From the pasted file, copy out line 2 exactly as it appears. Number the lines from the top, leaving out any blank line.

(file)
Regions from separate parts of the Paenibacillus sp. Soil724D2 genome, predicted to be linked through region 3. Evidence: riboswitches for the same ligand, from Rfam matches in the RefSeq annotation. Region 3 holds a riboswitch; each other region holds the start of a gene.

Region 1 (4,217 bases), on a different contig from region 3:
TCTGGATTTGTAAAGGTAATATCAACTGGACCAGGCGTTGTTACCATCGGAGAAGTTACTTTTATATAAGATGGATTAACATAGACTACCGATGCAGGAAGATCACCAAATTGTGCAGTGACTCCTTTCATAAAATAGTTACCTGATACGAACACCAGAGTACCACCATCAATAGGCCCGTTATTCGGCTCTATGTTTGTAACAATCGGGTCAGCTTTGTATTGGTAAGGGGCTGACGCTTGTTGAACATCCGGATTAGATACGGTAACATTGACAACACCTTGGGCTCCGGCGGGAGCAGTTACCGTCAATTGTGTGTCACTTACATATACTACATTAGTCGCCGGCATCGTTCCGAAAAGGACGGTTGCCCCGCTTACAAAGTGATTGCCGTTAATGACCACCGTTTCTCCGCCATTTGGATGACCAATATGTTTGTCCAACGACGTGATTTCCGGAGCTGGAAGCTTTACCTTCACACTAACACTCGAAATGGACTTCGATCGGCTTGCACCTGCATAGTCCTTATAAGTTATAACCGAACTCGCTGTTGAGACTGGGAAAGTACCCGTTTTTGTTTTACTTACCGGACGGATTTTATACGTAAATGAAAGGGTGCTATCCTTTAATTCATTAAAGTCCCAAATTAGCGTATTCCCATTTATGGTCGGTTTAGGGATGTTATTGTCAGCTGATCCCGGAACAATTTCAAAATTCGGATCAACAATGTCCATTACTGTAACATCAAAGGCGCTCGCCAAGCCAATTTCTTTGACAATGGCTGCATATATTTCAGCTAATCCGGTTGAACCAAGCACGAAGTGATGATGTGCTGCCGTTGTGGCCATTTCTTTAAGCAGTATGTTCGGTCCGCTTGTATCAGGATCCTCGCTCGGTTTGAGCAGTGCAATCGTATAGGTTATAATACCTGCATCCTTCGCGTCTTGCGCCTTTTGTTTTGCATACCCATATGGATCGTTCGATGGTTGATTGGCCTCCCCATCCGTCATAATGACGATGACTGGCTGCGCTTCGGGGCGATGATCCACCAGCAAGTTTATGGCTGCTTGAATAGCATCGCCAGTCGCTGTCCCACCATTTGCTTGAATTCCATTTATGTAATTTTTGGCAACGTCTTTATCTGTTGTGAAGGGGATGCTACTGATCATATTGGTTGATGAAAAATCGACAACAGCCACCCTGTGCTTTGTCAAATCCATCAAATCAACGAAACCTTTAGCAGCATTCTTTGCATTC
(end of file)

Region 1 (4,217 bases), on a different contig from region 3: